You may enjoy eating sausage, but probably less so after you watch the messy process of making it. Similarly, the week to week progress of even successful projects is filled with messy ups, downs, and course corrections. Most high-level stakeholders don’t need to see this normal noise. The project team should take care to not involve the project’s stakeholders too deeply in the day-to-day construction process.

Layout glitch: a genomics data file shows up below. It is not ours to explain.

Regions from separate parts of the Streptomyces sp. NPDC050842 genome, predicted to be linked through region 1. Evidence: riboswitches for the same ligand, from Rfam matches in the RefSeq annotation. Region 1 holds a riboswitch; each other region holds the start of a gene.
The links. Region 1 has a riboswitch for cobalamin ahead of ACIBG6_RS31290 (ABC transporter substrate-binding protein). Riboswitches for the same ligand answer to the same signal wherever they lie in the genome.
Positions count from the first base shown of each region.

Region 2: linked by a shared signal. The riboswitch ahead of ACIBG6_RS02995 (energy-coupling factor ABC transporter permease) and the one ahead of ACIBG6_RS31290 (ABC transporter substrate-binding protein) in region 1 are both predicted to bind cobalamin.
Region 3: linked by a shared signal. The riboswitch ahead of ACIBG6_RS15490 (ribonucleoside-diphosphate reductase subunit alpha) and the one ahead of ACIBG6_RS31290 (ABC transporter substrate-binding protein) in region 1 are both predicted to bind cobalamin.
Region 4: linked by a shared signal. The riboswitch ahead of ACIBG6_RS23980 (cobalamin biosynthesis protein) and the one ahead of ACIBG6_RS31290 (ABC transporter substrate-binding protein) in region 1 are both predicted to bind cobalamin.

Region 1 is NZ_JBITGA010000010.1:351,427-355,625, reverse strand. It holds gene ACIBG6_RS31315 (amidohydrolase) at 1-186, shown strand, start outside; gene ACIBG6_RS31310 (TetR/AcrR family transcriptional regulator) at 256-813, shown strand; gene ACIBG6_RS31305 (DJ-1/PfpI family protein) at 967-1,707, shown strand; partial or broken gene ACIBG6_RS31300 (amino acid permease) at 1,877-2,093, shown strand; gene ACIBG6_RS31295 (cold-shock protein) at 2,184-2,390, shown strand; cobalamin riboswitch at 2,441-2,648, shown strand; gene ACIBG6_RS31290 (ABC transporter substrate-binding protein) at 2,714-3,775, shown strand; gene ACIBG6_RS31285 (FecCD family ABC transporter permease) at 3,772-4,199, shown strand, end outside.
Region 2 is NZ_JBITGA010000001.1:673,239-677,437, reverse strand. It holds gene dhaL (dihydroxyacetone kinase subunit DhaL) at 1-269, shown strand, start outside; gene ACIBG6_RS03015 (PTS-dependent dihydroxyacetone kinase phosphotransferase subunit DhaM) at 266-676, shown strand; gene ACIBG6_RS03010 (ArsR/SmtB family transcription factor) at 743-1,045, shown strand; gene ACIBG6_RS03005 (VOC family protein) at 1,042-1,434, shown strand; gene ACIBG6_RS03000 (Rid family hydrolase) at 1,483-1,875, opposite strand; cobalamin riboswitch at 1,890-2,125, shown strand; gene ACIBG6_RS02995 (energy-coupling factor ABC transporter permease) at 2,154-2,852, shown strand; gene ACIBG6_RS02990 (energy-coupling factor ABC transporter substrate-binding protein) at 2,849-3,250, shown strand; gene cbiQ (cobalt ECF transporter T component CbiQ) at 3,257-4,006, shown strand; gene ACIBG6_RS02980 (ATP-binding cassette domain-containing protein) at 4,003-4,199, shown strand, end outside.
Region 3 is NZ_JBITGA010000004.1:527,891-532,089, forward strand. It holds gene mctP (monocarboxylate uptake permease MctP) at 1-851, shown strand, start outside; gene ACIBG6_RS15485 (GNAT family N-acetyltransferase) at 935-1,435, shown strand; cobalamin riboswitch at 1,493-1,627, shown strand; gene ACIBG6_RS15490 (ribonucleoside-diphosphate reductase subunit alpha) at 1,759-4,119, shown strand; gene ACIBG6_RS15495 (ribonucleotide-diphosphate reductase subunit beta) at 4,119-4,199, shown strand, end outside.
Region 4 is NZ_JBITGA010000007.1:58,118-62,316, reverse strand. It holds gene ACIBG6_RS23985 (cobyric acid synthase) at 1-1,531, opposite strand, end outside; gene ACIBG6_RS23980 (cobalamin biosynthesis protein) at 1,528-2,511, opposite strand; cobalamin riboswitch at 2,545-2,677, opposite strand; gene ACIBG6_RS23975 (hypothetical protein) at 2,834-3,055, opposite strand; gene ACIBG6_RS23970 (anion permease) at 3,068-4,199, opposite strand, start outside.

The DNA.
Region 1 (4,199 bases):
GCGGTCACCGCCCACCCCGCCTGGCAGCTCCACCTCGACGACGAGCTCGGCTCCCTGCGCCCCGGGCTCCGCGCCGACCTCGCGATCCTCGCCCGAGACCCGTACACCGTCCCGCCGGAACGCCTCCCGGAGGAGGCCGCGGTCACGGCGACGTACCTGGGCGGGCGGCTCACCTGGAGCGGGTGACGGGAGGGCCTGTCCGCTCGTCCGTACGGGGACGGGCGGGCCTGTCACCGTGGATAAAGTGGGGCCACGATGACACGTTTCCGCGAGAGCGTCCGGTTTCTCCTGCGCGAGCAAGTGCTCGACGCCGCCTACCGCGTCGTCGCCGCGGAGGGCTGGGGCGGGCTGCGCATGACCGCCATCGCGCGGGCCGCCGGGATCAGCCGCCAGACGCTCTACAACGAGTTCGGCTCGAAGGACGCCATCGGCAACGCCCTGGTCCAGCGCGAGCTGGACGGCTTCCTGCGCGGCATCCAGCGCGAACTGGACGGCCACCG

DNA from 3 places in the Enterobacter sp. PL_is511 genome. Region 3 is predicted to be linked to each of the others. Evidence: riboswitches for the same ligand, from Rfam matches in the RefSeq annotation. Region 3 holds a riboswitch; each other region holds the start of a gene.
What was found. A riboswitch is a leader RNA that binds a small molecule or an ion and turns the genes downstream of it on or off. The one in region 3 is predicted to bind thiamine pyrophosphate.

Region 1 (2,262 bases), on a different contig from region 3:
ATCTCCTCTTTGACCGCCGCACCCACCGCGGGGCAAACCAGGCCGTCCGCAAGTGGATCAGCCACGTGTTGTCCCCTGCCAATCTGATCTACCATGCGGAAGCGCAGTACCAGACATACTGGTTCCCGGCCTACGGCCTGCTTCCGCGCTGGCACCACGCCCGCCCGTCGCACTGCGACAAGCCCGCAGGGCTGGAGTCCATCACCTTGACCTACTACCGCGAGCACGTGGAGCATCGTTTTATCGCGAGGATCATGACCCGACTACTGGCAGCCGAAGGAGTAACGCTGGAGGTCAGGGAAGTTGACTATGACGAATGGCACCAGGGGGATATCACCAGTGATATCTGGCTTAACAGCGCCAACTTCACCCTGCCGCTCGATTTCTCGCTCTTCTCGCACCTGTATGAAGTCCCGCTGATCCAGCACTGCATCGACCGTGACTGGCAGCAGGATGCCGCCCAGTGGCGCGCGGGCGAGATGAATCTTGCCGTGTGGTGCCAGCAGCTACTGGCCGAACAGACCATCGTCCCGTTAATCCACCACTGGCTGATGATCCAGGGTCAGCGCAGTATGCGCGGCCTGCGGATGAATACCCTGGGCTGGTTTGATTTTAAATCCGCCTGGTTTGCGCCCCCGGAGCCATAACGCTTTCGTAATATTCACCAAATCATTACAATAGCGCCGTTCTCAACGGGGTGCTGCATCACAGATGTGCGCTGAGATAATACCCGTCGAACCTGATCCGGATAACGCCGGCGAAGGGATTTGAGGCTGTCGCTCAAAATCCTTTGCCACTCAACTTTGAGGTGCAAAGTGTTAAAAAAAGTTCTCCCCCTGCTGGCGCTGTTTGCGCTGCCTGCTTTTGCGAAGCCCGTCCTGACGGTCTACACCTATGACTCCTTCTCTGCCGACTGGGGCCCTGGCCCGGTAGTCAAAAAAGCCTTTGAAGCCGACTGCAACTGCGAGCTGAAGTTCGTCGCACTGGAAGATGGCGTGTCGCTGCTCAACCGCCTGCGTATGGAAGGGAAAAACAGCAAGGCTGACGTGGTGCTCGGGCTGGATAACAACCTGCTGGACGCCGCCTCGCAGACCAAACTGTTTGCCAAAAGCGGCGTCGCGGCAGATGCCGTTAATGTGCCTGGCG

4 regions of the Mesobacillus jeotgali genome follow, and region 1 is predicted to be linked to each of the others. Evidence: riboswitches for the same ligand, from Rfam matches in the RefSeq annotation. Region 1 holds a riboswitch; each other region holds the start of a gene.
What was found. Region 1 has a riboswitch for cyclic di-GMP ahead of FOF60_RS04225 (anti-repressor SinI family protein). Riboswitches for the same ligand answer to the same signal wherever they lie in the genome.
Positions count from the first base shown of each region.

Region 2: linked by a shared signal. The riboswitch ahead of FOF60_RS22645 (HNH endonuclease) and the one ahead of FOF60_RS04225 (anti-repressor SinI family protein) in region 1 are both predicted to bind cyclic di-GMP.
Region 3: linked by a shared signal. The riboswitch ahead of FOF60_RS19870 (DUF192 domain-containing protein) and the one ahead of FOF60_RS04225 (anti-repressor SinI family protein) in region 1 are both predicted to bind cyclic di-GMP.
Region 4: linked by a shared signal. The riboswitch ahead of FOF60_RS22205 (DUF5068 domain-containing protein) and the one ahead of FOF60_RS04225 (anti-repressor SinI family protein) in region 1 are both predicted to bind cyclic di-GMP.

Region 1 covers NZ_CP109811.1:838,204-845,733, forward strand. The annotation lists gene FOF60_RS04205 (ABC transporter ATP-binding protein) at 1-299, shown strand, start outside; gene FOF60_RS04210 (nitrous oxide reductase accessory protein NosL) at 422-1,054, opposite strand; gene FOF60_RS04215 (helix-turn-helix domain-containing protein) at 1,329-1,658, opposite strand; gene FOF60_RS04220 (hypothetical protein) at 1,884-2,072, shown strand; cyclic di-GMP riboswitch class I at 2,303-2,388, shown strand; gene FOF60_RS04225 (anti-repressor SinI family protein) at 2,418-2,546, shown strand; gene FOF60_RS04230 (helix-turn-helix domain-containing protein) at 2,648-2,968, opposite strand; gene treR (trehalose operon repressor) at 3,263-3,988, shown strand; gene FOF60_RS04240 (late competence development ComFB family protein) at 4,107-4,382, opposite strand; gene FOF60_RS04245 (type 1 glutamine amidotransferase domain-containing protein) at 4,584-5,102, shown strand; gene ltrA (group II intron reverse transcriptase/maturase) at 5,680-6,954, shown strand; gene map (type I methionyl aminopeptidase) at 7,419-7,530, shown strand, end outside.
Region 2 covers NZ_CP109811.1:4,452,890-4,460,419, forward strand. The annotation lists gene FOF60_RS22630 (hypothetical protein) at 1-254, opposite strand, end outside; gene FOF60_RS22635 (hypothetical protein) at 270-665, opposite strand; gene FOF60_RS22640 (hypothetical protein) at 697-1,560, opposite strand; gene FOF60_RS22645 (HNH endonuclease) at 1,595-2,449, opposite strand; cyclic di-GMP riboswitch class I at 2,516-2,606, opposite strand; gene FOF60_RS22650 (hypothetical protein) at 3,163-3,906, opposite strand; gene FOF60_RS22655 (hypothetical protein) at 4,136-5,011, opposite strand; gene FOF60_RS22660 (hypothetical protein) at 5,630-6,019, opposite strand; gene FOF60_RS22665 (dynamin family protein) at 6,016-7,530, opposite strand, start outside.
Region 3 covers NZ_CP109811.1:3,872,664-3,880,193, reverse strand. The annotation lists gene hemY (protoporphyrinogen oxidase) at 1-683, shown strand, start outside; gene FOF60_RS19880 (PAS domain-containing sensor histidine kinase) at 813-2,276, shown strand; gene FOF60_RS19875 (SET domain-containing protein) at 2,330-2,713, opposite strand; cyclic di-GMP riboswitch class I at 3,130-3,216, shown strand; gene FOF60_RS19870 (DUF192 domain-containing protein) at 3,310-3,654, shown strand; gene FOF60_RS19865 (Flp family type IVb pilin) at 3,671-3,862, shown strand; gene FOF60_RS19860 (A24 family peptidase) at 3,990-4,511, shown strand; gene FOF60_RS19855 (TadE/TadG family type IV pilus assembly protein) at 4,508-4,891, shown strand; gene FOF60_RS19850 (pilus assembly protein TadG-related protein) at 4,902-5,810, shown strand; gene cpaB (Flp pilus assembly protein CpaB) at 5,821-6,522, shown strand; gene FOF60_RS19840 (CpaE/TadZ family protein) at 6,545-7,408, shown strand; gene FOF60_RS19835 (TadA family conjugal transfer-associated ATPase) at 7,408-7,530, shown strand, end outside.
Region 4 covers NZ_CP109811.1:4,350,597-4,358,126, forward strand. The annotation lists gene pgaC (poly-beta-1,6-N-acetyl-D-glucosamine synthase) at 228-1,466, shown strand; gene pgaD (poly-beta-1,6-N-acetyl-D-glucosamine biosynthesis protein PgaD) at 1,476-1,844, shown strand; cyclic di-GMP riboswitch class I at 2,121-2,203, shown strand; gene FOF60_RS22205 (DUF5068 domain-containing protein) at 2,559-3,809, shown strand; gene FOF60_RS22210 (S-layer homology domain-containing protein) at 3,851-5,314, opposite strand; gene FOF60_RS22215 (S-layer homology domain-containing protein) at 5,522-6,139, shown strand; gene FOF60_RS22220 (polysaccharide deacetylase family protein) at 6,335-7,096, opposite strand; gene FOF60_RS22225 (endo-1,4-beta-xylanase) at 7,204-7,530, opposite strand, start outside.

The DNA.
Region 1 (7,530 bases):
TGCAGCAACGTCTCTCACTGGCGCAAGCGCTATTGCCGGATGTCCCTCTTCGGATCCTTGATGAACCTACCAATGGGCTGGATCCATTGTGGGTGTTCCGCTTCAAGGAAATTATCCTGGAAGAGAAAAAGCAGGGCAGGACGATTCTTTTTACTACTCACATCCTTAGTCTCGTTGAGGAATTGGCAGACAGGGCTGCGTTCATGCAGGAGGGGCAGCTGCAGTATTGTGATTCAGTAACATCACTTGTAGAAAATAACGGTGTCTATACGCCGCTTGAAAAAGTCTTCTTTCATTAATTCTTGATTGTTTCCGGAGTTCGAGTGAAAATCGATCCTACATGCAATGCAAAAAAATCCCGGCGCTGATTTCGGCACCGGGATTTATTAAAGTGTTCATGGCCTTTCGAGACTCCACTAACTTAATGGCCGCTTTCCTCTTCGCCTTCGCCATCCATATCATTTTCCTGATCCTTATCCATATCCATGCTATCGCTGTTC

This is not an excuse to keep stakeholders in the dark about their projects. Rather it is important to involve them quickly in any major deviation, but shield them from the continuous background noise.
James T. Brown, a former NASA program manager, advises creating
“an agreeable threshold for when you will communicate things that are beyond normal status … This buffers the customer from the constant noise that exists with implementation and increases customer satisfaction.” (The Handbook of Program Management, James T. Brown, p. 225-226.)
This works best if project and program managers take pains to set realistic expectations at the beginning of a project, and then continuously manage perceptions.